What does the idiom "deal a blow to" mean?

You are wondering about the meaning of the phrase deal a blow to, maybe you heard it in a TV show, movie or theater play. Although this idiom is not used very often, it enriches your capacity of expression and strengthens communication. In which case is the expression deal a blow to used and what is its meaning?

Meaning of "deal a blow to"


The idiomatic phrase 'deal a blow to' signifies a powerful, negative effect on somebody or something. It implies an action or event that has an overwhelming impact on the person or thing in question, causing it to suffer a severe setback or decline. The phrase can be used to describe anything from a physical strike to a mental or emotional blow, or a financial or commercial hit.


The phrase 'deal a blow to' is believed to have originated in the early 1600s. It is derived from the Old English 'blōwan', which means to strike or beat. This original phrase became 'blow a deal' as it evolved into its modern usage, and its meaning came to be associated with other types of damage beyond physical strikes.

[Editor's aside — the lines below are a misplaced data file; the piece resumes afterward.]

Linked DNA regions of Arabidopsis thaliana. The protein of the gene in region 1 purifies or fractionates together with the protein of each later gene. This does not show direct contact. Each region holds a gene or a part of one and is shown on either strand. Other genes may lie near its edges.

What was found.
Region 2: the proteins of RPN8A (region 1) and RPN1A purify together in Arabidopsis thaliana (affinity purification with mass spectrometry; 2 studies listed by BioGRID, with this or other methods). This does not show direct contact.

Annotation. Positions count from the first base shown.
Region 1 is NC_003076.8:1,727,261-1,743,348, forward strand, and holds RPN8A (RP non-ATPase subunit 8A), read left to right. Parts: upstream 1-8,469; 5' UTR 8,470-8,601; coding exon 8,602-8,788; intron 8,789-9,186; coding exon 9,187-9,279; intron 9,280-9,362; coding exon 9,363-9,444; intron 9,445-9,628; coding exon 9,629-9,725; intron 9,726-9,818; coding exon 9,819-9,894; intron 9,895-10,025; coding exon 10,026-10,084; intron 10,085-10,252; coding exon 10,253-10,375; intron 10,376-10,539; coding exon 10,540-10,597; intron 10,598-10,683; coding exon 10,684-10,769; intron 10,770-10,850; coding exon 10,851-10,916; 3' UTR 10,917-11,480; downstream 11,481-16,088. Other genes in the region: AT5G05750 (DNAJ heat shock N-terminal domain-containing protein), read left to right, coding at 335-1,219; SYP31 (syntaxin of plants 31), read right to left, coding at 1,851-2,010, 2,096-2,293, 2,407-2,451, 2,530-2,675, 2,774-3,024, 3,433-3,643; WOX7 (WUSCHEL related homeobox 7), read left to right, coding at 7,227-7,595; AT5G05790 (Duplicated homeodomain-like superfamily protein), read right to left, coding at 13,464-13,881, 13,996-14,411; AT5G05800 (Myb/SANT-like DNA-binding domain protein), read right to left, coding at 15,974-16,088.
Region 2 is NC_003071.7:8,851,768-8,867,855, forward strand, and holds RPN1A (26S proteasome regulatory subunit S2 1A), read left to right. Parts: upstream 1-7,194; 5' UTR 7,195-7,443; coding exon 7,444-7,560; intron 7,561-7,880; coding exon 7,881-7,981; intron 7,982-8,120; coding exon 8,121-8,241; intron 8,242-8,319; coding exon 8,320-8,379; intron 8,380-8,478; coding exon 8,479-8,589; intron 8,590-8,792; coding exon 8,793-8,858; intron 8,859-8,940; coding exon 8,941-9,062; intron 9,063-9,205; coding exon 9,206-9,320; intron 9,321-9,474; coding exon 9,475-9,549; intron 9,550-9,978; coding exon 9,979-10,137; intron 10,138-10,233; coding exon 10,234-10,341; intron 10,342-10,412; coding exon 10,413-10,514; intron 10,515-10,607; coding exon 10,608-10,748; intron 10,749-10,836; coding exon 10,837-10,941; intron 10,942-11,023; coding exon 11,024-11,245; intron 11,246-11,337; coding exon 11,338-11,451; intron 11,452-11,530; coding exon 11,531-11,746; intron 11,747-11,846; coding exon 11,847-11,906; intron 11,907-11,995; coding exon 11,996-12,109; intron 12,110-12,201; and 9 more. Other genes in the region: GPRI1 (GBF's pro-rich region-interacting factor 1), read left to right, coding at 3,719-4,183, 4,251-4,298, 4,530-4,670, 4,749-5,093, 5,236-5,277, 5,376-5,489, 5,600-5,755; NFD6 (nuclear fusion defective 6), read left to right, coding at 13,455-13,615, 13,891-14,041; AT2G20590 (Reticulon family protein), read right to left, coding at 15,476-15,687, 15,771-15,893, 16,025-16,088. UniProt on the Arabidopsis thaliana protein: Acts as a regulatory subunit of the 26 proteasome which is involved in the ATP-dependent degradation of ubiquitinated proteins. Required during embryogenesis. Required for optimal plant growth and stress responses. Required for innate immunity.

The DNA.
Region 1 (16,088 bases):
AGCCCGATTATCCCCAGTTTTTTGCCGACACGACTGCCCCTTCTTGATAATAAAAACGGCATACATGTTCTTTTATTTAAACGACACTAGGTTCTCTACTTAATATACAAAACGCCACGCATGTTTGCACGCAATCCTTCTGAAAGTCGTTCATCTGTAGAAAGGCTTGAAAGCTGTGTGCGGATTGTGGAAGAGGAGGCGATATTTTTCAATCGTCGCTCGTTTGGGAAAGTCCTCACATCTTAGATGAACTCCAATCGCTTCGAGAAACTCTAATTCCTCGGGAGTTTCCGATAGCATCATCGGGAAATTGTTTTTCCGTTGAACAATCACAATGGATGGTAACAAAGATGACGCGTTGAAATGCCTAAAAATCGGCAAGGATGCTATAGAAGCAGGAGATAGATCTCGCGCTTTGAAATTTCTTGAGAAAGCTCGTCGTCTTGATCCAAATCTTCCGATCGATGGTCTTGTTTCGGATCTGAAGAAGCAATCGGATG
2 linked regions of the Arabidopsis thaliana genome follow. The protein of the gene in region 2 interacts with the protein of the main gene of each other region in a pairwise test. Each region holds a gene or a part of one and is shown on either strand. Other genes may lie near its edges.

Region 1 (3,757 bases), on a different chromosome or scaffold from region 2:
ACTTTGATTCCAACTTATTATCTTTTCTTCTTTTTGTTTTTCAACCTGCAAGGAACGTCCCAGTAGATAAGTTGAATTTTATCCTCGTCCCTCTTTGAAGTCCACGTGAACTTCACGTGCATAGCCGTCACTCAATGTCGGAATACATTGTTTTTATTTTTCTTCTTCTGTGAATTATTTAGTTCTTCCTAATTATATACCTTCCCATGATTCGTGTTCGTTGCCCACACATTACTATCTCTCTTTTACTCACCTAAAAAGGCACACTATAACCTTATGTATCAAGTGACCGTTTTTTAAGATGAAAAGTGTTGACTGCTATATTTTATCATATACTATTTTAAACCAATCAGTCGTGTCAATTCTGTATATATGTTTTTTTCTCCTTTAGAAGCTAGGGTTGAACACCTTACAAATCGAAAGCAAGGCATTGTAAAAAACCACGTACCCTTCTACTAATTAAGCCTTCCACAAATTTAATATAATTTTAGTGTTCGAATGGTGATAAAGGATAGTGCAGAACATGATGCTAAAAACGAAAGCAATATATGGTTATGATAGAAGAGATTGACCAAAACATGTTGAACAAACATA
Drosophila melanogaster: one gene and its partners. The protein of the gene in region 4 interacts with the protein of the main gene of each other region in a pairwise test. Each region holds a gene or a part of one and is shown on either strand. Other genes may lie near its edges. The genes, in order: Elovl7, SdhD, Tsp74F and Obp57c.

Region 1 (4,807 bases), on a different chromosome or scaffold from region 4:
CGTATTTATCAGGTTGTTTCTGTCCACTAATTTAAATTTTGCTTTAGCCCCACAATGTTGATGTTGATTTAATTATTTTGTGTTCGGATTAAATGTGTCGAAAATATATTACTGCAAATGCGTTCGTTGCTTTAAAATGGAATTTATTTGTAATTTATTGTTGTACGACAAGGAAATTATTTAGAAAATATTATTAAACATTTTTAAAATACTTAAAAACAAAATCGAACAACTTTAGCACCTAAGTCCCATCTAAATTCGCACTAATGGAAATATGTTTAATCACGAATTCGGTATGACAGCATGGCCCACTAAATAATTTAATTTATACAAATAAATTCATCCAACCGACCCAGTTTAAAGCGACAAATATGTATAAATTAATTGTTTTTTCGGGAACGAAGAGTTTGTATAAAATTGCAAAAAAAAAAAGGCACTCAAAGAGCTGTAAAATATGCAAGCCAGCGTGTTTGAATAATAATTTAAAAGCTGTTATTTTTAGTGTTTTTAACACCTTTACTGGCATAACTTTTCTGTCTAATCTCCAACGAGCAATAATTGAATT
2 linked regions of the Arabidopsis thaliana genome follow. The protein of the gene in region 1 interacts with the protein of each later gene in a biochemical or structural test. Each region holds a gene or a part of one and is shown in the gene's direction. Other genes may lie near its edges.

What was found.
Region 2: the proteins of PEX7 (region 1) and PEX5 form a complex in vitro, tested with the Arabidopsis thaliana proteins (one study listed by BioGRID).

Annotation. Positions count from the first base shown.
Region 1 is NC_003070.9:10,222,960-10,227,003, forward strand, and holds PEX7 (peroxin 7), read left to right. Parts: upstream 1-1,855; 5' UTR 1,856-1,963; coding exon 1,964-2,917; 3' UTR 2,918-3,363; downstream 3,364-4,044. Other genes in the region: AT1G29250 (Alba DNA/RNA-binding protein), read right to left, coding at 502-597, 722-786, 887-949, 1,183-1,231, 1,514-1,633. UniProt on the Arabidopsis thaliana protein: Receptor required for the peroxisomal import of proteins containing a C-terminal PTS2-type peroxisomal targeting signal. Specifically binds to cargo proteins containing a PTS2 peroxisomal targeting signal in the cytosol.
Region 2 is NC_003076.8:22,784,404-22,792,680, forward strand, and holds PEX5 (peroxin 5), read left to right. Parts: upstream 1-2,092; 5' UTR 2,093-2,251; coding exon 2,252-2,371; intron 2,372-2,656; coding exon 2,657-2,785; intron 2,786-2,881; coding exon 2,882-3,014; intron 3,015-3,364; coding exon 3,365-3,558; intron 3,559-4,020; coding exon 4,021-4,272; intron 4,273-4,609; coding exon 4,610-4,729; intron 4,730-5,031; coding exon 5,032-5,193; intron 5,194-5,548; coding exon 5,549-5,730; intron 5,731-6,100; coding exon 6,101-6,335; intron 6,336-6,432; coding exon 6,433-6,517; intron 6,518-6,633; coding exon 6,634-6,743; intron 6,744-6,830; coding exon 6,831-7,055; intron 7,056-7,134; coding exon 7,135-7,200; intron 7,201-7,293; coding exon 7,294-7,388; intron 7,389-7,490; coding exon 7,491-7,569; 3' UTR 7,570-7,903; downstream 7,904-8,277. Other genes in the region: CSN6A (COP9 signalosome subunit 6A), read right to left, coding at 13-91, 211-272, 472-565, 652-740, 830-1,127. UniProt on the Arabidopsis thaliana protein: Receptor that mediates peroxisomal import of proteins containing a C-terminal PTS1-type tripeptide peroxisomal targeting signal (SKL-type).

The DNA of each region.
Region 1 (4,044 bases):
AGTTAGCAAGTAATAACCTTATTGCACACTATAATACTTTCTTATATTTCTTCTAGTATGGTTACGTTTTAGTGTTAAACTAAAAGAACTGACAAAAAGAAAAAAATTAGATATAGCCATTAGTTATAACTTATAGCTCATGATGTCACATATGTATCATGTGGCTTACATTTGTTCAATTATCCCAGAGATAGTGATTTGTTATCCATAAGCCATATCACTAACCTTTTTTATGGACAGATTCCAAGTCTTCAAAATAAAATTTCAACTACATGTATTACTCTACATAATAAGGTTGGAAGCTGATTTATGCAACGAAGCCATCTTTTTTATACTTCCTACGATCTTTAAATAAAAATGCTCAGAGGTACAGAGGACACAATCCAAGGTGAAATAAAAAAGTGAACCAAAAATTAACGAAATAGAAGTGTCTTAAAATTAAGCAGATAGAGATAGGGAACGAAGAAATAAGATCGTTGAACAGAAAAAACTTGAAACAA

The phrase 'deal a blow to' can be used in a variety of contexts. It can be used to describe a physical action, such as when an athlete or fighter 'deals a blow', meaning they hit an opponent or object. It is also used to describe an event or occurrence that causes a significant impact, such as when a natural disaster 'deals a blow' to a community. It may also be used to refer to a setback or decline in one's fortunes, such as when a change in government policy 'deals a blow' to businesses in a particular industry.

Example Sentences

  • The devastating hurricane dealt a blow to the local economy.
  • The financial loss dealt a blow to the company's bottom line.
  • The scandal dealt a blow to her reputation.
  • The fighter dealt a powerful blow to his opponent.
  • The new tax regulations dealt a blow to small business owners.

The meanings of the words in the "deal a blow to" idiom

Idioms have a common language

"The early bird catches the worm" is an English idiom that means that those who wake up early and start their day early are more likely to succeed. A similar idiom in Spanish is "El que madruga, Dios le ayuda," which translates to "God helps those who rise early." This idiom emphasizes the importance of starting the day early in order to achieve success.


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